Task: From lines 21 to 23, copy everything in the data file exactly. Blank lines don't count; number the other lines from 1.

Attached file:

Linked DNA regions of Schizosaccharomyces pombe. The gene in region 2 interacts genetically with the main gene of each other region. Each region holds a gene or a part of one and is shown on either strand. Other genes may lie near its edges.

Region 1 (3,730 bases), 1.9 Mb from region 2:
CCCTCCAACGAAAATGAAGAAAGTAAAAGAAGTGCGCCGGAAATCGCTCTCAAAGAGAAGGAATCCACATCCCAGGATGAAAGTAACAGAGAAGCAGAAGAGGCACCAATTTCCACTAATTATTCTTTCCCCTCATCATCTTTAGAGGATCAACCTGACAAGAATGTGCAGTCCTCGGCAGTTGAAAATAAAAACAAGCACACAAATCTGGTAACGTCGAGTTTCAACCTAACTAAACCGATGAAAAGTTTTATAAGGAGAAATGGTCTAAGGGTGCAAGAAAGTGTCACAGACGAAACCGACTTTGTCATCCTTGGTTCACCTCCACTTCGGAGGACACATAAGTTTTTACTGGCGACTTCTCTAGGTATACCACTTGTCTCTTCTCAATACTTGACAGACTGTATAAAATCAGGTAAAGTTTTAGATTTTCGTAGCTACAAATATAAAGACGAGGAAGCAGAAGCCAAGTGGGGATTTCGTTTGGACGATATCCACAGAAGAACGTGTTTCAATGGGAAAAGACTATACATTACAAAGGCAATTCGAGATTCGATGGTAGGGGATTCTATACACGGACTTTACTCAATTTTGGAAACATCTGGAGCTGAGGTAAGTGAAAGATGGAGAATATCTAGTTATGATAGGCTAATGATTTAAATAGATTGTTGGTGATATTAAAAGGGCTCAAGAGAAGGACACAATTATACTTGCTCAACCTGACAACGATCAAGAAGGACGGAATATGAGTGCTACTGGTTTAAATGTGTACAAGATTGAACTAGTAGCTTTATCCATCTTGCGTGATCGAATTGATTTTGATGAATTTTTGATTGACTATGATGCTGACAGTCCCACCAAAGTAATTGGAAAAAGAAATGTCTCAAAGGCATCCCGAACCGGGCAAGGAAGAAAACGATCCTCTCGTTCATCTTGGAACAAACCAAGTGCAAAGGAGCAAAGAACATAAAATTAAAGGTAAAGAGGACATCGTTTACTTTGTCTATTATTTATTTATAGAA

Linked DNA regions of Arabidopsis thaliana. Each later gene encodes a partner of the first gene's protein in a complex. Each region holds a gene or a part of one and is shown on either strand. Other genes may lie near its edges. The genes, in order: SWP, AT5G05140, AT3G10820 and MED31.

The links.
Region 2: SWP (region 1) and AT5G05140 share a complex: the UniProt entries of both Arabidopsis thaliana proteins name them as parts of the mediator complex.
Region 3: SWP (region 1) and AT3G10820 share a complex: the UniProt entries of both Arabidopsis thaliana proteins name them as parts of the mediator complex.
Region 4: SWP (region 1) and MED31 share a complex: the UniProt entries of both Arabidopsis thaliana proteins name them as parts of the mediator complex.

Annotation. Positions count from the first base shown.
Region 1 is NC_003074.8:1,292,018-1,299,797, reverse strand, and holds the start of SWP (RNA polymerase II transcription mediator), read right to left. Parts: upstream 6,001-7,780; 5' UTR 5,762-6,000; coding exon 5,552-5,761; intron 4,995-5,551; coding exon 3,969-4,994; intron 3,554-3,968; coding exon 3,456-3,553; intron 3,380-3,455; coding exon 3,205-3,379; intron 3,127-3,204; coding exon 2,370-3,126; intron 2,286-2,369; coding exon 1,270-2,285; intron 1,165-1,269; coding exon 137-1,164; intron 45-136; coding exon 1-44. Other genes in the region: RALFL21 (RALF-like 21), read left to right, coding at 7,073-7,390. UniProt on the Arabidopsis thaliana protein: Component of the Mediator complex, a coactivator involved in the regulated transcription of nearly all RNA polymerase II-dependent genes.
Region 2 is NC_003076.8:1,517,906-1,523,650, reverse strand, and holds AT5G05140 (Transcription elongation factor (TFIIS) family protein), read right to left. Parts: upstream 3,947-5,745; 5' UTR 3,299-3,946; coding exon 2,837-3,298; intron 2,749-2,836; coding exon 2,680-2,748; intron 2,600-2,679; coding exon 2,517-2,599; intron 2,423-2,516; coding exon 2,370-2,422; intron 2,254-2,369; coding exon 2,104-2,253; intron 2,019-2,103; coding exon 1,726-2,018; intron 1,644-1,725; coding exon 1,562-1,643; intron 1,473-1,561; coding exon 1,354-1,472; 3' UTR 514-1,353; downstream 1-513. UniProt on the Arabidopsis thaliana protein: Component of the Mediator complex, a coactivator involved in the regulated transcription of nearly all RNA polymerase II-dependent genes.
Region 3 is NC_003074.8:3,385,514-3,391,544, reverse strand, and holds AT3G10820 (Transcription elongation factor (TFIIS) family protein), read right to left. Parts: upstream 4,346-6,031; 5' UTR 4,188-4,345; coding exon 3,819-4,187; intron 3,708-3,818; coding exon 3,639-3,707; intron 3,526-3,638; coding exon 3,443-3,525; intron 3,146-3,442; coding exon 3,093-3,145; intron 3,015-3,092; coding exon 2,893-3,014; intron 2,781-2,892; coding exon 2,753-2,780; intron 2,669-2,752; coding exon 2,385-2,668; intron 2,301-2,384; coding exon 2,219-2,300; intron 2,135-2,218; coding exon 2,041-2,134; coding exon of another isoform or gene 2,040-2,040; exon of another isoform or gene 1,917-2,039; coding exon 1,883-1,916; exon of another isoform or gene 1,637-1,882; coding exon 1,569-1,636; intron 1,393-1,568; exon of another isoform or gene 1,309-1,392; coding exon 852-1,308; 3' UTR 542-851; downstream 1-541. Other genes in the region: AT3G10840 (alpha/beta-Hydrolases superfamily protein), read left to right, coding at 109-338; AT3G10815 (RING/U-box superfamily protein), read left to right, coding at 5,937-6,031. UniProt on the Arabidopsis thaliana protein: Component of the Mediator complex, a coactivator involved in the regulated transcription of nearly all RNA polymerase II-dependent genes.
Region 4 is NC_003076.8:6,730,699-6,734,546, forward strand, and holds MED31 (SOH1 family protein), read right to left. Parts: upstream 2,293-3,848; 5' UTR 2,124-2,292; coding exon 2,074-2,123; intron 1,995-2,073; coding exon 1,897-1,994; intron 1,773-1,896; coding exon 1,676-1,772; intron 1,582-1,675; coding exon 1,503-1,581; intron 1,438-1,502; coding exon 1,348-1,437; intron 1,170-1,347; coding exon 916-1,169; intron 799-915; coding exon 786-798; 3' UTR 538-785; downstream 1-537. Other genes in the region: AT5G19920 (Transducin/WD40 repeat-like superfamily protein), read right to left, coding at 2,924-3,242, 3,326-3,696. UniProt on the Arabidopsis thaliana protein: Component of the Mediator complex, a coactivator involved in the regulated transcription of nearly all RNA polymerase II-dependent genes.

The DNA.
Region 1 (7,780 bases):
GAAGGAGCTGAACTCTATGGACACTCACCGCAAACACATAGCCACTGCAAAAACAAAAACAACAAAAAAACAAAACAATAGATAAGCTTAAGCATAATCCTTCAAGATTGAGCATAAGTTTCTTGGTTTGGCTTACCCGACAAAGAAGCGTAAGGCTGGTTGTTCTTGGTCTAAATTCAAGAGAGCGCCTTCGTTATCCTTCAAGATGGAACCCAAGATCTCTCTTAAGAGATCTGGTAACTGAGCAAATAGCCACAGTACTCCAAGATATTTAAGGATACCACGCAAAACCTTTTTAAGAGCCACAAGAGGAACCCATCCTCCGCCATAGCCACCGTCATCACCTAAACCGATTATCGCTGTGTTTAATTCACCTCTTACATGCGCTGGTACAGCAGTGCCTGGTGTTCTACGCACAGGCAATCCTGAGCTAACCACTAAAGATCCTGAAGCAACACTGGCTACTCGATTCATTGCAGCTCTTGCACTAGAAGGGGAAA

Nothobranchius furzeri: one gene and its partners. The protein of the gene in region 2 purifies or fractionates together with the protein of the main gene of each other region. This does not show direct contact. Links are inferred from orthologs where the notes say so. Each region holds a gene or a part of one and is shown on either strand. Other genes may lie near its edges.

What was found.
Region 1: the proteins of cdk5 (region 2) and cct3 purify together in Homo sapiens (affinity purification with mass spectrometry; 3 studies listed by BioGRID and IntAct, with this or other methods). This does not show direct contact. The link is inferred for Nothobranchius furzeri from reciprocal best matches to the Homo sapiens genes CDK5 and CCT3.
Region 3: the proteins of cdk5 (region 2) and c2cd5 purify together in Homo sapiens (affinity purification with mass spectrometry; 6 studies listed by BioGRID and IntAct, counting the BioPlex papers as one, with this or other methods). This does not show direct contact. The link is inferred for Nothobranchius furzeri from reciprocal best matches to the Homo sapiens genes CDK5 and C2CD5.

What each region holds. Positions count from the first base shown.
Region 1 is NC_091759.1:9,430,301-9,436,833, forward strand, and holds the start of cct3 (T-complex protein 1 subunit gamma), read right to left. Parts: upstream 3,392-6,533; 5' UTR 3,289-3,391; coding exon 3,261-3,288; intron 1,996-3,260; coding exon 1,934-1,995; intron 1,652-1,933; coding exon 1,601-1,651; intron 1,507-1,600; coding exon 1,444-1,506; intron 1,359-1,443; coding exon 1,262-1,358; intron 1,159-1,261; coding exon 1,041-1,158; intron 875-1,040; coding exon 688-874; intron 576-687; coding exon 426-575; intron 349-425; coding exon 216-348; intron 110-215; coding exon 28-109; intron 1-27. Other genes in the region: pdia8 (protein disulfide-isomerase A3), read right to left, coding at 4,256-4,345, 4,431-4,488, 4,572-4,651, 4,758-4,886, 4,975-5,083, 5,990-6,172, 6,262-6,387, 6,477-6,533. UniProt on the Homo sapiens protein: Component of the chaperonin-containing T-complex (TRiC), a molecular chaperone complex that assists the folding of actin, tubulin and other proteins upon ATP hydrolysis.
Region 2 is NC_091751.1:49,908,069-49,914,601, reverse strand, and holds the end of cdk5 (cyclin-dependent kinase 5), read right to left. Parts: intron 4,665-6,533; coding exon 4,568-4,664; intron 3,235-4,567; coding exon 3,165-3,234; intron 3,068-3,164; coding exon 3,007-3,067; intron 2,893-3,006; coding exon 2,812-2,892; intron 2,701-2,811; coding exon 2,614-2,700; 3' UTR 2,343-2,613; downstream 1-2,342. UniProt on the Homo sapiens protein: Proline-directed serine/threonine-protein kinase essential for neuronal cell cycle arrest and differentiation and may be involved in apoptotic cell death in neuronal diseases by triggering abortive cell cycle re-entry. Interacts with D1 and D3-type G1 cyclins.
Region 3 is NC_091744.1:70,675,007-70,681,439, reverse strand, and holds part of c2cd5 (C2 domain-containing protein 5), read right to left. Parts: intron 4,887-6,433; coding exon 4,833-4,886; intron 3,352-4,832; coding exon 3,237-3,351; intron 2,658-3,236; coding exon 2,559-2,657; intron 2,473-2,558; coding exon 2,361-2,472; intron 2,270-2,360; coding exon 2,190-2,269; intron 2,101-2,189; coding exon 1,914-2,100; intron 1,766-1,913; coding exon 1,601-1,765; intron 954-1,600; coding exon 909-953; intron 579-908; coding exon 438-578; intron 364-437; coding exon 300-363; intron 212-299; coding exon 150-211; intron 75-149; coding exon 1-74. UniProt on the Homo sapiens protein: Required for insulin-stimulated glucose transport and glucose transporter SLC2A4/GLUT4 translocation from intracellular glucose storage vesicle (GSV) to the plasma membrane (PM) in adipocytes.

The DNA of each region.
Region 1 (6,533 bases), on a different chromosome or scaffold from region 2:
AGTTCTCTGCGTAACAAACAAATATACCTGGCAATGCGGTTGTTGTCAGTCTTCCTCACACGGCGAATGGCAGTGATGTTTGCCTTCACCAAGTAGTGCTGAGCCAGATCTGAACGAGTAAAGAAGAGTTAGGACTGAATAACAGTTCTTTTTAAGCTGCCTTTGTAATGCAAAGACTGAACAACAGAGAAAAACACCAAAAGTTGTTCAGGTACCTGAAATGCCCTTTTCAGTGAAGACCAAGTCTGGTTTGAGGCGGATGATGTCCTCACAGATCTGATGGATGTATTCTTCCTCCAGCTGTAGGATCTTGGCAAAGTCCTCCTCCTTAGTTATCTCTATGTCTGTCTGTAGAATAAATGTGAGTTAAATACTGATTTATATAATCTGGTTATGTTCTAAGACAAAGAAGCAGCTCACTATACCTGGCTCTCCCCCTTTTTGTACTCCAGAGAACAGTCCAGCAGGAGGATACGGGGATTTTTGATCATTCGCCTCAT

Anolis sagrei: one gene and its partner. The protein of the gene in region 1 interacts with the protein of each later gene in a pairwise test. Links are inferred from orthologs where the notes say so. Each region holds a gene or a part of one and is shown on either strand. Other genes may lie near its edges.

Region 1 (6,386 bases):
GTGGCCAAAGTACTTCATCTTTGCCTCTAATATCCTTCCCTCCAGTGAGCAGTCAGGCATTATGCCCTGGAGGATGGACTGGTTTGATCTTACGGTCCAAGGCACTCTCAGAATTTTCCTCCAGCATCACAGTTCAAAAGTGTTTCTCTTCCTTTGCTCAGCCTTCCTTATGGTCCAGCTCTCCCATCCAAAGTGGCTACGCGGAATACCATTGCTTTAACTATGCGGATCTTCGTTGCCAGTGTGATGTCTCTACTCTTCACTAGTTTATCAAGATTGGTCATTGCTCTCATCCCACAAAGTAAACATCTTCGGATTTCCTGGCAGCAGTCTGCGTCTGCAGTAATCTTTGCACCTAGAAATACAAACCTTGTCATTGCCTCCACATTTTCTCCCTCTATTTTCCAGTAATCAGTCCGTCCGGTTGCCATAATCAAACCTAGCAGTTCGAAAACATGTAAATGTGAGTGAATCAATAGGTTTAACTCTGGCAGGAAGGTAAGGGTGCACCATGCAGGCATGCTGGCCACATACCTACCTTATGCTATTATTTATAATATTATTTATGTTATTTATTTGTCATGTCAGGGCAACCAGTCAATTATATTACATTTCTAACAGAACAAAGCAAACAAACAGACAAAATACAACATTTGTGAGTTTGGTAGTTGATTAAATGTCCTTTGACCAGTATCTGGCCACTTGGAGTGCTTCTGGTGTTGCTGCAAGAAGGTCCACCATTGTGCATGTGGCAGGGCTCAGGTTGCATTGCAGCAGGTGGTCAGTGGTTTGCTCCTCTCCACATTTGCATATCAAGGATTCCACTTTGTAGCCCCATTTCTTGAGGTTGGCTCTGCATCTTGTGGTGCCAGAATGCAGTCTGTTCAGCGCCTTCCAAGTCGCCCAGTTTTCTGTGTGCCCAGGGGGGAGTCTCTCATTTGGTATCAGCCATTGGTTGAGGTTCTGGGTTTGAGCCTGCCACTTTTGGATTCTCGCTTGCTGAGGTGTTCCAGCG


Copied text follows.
What each region holds. Positions count from the first base shown.
Region 1 is NC_091759.1:9,430,301-9,436,833, forward strand, and holds the start of cct3 (T-complex protein 1 subunit gamma), read right to left. Parts: upstream 3,392-6,533; 5' UTR 3,289-3,391; coding exon 3,261-3,288; intron 1,996-3,260; coding exon 1,934-1,995; intron 1,652-1,933; coding exon 1,601-1,651; intron 1,507-1,600; coding exon 1,444-1,506; intron 1,359-1,443; coding exon 1,262-1,358; intron 1,159-1,261; coding exon 1,041-1,158; intron 875-1,040; coding exon 688-874; intron 576-687; coding exon 426-575; intron 349-425; coding exon 216-348; intron 110-215; coding exon 28-109; intron 1-27. Other genes in the region: pdia8 (protein disulfide-isomerase A3), read right to left, coding at 4,256-4,345, 4,431-4,488, 4,572-4,651, 4,758-4,886, 4,975-5,083, 5,990-6,172, 6,262-6,387, 6,477-6,533. UniProt on the Homo sapiens protein: Component of the chaperonin-containing T-complex (TRiC), a molecular chaperone complex that assists the folding of actin, tubulin and other proteins upon ATP hydrolysis.
Region 2 is NC_091751.1:49,908,069-49,914,601, reverse strand, and holds the end of cdk5 (cyclin-dependent kinase 5), read right to left. Parts: intron 4,665-6,533; coding exon 4,568-4,664; intron 3,235-4,567; coding exon 3,165-3,234; intron 3,068-3,164; coding exon 3,007-3,067; intron 2,893-3,006; coding exon 2,812-2,892; intron 2,701-2,811; coding exon 2,614-2,700; 3' UTR 2,343-2,613; downstream 1-2,342. UniProt on the Homo sapiens protein: Proline-directed serine/threonine-protein kinase essential for neuronal cell cycle arrest and differentiation and may be involved in apoptotic cell death in neuronal diseases by triggering abortive cell cycle re-entry. Interacts with D1 and D3-type G1 cyclins.